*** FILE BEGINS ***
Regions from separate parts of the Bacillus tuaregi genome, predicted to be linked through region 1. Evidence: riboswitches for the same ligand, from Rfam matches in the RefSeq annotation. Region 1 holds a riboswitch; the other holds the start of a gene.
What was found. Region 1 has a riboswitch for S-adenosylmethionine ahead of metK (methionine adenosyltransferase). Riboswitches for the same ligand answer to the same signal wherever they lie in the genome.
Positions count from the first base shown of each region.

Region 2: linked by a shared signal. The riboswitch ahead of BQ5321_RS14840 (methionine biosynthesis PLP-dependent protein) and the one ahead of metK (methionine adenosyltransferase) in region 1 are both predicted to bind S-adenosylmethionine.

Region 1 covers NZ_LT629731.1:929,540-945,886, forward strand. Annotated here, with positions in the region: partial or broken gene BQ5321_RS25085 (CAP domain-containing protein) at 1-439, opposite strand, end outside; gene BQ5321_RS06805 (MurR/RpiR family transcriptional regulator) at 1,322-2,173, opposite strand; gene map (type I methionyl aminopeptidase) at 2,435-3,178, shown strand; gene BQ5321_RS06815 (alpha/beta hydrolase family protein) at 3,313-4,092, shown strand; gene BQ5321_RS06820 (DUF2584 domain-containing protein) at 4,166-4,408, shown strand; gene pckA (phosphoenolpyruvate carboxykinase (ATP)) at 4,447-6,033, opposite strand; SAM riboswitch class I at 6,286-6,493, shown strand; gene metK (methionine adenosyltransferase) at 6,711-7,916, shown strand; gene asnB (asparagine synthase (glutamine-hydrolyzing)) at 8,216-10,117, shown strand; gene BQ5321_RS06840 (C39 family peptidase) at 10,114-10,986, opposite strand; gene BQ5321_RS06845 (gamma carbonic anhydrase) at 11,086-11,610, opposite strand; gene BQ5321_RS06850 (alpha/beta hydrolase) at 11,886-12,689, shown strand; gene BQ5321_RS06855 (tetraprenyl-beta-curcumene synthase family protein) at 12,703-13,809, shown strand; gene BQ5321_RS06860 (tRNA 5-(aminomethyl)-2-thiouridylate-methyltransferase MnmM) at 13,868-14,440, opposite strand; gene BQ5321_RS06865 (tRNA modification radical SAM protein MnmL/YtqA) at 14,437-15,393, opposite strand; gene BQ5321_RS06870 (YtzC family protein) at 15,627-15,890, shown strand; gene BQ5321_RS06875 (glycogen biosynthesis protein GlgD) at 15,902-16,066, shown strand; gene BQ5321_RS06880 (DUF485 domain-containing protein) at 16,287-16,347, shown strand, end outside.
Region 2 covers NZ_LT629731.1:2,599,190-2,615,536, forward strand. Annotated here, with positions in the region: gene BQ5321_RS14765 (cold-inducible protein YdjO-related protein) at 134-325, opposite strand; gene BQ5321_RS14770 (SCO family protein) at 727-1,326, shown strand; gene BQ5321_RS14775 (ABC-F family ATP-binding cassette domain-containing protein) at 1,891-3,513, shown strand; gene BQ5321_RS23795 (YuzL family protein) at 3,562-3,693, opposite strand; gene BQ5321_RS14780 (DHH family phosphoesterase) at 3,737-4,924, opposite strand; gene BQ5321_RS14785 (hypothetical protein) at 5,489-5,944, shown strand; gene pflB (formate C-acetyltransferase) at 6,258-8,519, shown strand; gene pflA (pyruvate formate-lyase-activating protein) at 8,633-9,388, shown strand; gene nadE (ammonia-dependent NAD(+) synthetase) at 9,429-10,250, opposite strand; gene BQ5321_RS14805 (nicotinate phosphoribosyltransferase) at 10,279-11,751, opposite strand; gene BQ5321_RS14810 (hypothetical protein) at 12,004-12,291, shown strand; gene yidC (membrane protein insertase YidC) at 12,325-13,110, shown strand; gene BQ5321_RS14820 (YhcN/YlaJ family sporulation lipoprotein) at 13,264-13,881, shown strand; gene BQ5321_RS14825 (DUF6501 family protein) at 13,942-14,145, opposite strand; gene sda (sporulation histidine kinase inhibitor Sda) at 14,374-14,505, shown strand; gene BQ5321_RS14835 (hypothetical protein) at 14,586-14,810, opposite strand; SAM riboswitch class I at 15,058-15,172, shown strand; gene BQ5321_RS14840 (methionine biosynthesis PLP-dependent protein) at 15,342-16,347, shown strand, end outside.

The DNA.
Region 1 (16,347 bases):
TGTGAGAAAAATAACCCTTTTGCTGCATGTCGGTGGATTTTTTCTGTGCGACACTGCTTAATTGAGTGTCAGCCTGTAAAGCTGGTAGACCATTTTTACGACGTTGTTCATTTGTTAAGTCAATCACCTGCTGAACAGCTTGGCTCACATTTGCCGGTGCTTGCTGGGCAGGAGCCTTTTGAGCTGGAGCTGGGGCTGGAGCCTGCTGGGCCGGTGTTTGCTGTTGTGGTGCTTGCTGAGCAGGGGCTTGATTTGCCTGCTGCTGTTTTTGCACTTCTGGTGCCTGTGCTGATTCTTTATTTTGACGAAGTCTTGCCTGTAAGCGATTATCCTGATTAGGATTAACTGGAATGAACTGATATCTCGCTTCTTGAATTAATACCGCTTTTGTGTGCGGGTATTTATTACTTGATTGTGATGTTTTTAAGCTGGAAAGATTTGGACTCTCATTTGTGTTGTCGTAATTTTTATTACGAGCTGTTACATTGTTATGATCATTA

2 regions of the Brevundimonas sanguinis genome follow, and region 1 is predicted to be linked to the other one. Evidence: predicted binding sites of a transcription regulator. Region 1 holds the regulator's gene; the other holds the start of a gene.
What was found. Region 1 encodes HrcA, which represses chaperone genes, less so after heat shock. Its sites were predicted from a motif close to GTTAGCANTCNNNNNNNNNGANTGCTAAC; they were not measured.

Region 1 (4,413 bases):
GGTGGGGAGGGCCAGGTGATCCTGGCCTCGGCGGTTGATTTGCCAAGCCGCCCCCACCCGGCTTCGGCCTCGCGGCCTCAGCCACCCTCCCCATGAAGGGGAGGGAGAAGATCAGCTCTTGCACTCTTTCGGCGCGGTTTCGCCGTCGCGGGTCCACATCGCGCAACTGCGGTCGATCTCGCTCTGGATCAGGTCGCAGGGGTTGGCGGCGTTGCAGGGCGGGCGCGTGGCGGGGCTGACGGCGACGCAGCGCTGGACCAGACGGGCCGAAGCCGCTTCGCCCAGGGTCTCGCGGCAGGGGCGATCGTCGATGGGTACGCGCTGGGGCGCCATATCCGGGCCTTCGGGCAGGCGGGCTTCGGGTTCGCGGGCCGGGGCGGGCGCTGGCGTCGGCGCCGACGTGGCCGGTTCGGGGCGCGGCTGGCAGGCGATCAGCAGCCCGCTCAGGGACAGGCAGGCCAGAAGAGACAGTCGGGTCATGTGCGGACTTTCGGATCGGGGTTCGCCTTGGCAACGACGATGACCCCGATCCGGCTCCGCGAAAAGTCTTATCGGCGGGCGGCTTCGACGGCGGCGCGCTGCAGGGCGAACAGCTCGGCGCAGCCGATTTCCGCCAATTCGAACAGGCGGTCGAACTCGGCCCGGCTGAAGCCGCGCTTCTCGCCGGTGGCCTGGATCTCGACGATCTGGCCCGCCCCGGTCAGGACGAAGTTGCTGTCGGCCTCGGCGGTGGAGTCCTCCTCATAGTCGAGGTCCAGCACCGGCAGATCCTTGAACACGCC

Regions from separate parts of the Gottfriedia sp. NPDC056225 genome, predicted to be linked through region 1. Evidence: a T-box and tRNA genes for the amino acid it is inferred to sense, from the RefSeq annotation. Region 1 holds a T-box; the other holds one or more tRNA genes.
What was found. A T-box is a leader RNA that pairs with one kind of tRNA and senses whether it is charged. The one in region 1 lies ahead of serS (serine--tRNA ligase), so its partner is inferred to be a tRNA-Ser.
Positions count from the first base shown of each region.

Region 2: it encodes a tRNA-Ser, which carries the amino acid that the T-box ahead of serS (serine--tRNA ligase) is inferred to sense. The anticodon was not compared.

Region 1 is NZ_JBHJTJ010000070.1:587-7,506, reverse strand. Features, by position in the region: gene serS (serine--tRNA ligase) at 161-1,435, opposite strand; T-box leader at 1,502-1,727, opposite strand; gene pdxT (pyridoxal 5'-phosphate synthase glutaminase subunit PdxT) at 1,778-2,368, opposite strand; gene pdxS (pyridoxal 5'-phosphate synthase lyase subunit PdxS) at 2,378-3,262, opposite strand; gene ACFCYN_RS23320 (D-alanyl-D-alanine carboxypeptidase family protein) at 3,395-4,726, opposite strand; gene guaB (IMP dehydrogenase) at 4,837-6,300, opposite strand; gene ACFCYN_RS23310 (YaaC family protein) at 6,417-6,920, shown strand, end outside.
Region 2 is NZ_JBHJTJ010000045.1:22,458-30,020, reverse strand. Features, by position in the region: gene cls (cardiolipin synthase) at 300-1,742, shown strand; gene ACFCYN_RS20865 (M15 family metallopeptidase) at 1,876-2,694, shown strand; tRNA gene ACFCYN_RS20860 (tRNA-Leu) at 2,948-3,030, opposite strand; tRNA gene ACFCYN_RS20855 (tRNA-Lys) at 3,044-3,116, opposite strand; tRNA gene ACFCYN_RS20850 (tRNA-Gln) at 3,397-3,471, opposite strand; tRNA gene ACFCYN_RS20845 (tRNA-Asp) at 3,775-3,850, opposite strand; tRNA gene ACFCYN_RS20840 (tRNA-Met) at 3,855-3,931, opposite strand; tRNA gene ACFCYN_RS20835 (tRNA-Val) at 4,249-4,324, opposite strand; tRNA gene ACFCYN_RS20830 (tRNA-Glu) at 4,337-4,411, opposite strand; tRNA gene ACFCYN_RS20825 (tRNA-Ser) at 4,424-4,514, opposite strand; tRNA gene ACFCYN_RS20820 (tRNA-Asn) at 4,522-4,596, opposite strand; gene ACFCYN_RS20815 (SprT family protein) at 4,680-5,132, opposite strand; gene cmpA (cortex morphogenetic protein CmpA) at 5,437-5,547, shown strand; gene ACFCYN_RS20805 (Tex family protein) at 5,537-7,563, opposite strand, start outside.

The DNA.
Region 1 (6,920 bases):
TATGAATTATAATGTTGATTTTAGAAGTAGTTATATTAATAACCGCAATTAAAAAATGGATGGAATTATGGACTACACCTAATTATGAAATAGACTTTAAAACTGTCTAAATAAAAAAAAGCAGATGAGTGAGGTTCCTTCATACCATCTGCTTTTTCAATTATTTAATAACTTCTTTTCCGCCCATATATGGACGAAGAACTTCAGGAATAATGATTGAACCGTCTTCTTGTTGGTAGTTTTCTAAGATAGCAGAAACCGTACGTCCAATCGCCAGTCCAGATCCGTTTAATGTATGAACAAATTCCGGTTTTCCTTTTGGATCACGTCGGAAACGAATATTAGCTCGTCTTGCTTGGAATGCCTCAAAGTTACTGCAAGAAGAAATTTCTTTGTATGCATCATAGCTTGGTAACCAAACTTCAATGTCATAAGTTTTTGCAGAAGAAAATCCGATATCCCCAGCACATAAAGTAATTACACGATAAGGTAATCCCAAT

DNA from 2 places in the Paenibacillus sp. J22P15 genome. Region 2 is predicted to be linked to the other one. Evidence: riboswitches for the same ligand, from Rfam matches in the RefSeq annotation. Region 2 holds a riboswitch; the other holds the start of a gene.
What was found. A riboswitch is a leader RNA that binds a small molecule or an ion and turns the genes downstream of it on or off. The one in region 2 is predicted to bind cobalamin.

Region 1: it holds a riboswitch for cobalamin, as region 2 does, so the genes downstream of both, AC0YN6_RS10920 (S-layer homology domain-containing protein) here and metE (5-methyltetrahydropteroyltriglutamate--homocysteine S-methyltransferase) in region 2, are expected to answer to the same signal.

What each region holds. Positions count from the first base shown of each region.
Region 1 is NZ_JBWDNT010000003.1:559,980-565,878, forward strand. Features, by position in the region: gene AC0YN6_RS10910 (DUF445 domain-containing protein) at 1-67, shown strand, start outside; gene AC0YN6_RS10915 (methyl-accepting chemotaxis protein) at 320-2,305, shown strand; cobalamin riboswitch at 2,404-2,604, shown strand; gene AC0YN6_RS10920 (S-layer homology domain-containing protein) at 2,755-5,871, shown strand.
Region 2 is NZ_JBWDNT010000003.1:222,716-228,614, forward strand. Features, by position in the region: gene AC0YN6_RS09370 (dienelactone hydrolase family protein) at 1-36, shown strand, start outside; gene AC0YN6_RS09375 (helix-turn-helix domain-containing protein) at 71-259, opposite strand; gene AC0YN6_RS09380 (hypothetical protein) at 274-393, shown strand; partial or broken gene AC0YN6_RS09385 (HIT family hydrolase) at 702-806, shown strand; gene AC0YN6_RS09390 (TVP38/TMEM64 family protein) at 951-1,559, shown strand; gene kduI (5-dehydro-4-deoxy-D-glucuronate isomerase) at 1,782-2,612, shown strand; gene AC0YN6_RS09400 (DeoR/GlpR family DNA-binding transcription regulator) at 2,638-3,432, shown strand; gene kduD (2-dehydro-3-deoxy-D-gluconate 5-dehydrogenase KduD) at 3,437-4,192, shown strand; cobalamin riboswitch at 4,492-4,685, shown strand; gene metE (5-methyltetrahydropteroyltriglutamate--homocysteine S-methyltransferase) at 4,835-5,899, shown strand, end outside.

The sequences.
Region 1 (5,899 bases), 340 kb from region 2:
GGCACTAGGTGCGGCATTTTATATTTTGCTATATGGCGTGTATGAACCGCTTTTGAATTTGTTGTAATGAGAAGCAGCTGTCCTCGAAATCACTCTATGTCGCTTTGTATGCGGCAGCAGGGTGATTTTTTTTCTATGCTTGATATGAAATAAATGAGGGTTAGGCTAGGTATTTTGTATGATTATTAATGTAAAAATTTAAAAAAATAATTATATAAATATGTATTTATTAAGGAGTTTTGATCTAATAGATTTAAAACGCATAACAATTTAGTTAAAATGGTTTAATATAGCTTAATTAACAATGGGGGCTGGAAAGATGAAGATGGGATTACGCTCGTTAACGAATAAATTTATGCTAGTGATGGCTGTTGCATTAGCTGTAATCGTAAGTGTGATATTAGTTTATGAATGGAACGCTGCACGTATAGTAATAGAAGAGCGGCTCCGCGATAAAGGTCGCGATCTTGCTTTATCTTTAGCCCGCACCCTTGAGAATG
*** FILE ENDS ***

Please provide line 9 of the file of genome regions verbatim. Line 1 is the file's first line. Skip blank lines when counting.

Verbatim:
TGTGAGAAAAATAACCCTTTTGCTGCATGTCGGTGGATTTTTTCTGTGCGACACTGCTTAATTGAGTGTCAGCCTGTAAAGCTGGTAGACCATTTTTACGACGTTGTTCATTTGTTAAGTCAATCACCTGCTGAACAGCTTGGCTCACATTTGCCGGTGCTTGCTGGGCAGGAGCCTTTTGAGCTGGAGCTGGGGCTGGAGCCTGCTGGGCCGGTGTTTGCTGTTGTGGTGCTTGCTGAGCAGGGGCTTGATTTGCCTGCTGCTGTTTTTGCACTTCTGGTGCCTGTGCTGATTCTTTATTTTGACGAAGTCTTGCCTGTAAGCGATTATCCTGATTAGGATTAACTGGAATGAACTGATATCTCGCTTCTTGAATTAATACCGCTTTTGTGTGCGGGTATTTATTACTTGATTGTGATGTTTTTAAGCTGGAAAGATTTGGACTCTCATTTGTGTTGTCGTAATTTTTATTACGAGCTGTTACATTGTTATGATCATTA